Dissociated vertical deviation: An exaggerated normal eye movement used to damp cyclovertical latent nystagmus

D. L. Guyton, Jr Cheeseman, F. J. Ellis, D. Straumann, D. S. Zee, G. K. Von Noorden, E. L. Raab, J. Flynn, A. B. Scott

Research output: Contribution to journalArticlepeer-review

Abstract

Purpose: Dissociated vertical deviation (DVD) has eluded explanation for more than a century. The purpose of this study has been to elucidate the etiology and mechanism of DVD. Methods: Eye movement recordings of six young adults with DVD were made with dual-coil scleral search coils under various conditions of fixation, illumination, and head tilt. Horizontal, vertical, and torsional eye movements were recorded for both eyes simultaneously. Analyses of the simultaneous vertical and torsional movements occurring during the DVD response were used to separate and identify the component vergence and version eye movements involved. Results: Typically, both horizontal and cyclovertical latent nystagmus developed upon occlusion of either eye. A cycloversion then occurred, with the fixing eye intorting and tending to depress, the covered eye extorting and elevating. Simultaneously, upward versions occurred for the maintenance of fixation, consisting variously of saccades and smooth eye movements, leading to further elevation of the eye behind the cover. The cyclovertical component of the latent nystagmus became partially damped as the DVD developed. Conclusions: In patients with an early-onset defect of binocular function, the occlusion of one eye, or even concentration on fixing with one eye, produces unbalanced input to the vestibular system. This results in latent nystagmus, sometimes seen only with magnification. The cyclovertical component of the latent nystagmus, when present, is similar to normal vestibular nystagmus induced by dynamic head tilting about an oblique axis. Such vestibular nystagmus characteristically produces a hyperdeviation of the eyes. In the case of cyclovertical latent nystagmus, the analogous hyperdeviation will persist unless corrected by a vertical vergence. A normal, oblique-muscle-mediated, cycloversion/vertical vergence is called into play. This occurs in the proper direction to correct the hyperdeviation, but it occurs in an exaggerated form in the absence of binocular vision, probably as a learned response. The cycloversion/vertical vergence helps damp the cyclovertical nystagmus (a cyclovertical 'nystagmus blockage' phenomenon), aiding vision in the fixing eye. But this mechanism also produces unavoidable and undesirable elevation and extorsion of the fellow eye, which we call DVD.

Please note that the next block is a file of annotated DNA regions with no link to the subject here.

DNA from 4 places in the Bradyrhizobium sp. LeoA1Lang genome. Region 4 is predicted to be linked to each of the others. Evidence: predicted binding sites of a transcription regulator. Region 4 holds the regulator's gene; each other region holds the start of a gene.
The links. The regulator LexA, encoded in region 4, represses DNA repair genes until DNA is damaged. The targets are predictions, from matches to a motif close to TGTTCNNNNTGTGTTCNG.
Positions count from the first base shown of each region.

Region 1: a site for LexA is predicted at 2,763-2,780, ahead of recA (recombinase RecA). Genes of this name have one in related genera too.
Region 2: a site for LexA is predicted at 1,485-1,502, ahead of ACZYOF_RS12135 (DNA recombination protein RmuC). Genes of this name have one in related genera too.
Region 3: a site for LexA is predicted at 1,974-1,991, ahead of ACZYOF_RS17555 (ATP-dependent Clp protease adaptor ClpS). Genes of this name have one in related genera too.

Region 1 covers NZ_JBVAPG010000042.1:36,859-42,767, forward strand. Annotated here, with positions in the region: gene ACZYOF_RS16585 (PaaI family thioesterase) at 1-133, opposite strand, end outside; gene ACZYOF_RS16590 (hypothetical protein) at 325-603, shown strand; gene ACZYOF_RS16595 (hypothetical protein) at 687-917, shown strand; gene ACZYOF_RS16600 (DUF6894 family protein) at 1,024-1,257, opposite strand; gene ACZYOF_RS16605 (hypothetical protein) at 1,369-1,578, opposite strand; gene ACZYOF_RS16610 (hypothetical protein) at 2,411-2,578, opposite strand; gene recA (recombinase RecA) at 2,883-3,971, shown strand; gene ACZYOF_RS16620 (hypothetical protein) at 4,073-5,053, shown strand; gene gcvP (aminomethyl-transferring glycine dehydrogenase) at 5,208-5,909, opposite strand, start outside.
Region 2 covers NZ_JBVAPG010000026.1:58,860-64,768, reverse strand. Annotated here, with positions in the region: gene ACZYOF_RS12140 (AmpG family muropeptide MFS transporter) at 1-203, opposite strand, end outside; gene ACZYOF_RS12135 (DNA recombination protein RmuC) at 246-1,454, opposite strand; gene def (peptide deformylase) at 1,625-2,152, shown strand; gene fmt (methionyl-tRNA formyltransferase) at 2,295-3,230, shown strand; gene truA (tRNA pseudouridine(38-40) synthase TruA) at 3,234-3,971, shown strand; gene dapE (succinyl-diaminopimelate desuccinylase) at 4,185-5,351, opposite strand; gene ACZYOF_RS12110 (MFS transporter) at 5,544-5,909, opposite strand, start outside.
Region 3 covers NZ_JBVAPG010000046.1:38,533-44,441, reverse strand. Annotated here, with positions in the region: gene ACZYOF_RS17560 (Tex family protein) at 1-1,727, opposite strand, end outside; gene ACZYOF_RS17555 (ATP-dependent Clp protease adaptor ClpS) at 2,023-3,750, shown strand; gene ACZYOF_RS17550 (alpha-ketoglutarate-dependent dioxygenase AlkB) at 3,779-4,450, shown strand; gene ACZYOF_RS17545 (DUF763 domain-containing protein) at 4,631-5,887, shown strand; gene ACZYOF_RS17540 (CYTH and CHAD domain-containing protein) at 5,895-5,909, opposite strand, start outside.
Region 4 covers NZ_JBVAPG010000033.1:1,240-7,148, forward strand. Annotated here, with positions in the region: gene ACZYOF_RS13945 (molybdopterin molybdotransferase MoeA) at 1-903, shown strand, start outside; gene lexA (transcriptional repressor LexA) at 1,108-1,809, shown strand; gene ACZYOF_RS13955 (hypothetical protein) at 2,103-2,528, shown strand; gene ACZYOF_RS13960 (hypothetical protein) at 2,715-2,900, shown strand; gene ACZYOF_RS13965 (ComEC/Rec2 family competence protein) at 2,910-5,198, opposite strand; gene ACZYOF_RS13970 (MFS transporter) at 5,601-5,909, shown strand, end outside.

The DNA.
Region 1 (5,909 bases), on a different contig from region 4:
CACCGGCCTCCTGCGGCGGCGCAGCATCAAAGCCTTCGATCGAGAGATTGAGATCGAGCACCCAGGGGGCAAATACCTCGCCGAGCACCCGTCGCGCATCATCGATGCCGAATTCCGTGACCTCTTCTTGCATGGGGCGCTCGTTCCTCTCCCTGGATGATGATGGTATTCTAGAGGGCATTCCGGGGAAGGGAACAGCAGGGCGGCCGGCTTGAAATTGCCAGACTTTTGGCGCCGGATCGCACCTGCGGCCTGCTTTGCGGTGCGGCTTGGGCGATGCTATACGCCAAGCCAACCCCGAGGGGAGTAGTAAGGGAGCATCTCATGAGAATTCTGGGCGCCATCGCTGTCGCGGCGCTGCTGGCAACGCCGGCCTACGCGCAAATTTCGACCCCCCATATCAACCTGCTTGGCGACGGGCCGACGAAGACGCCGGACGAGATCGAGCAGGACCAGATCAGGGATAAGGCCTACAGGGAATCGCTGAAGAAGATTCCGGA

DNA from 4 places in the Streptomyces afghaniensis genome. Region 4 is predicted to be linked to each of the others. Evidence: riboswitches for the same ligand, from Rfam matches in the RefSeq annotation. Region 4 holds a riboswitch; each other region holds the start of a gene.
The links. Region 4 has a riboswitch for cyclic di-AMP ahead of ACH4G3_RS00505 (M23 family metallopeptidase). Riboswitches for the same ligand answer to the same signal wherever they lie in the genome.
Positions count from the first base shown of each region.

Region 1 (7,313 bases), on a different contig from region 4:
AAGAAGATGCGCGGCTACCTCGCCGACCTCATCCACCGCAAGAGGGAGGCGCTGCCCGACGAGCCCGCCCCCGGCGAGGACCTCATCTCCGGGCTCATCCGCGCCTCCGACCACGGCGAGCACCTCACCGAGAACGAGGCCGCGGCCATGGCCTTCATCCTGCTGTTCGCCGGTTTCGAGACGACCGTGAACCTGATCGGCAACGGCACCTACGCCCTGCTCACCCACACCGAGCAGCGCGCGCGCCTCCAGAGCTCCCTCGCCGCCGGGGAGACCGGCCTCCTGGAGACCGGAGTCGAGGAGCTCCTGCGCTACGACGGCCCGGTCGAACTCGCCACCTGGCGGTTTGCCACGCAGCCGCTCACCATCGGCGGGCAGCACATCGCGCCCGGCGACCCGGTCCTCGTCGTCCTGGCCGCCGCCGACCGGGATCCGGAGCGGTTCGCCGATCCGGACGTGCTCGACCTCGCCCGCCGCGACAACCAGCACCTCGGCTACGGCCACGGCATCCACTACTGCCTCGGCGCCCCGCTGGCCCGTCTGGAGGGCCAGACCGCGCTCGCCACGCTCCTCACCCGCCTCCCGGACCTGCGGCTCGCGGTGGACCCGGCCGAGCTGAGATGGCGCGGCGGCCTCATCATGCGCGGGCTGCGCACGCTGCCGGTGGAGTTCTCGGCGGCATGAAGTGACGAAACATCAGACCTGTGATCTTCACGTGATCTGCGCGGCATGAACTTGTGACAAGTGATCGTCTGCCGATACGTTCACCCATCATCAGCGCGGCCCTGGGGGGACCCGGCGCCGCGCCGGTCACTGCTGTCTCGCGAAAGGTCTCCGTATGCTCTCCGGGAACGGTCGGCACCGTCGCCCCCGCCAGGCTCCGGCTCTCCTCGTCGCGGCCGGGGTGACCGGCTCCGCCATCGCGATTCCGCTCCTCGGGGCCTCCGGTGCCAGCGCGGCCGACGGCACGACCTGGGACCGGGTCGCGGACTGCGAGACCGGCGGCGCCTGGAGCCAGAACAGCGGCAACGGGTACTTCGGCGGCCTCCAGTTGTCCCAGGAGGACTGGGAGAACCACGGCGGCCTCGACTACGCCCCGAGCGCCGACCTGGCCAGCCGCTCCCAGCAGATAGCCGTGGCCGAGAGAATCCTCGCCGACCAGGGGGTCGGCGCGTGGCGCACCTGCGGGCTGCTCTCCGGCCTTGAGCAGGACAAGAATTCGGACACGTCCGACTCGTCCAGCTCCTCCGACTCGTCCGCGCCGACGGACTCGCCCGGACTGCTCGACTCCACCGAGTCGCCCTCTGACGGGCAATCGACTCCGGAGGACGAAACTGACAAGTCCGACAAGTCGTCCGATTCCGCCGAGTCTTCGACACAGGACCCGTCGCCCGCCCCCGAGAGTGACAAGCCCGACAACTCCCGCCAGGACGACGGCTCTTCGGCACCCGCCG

Original languageEnglish (US)
Pages (from-to)389-429
Number of pages41
JournalTransactions of the American Ophthalmological Society
Volume96
StatePublished - 1998

ASJC Scopus subject areas

  • Ophthalmology

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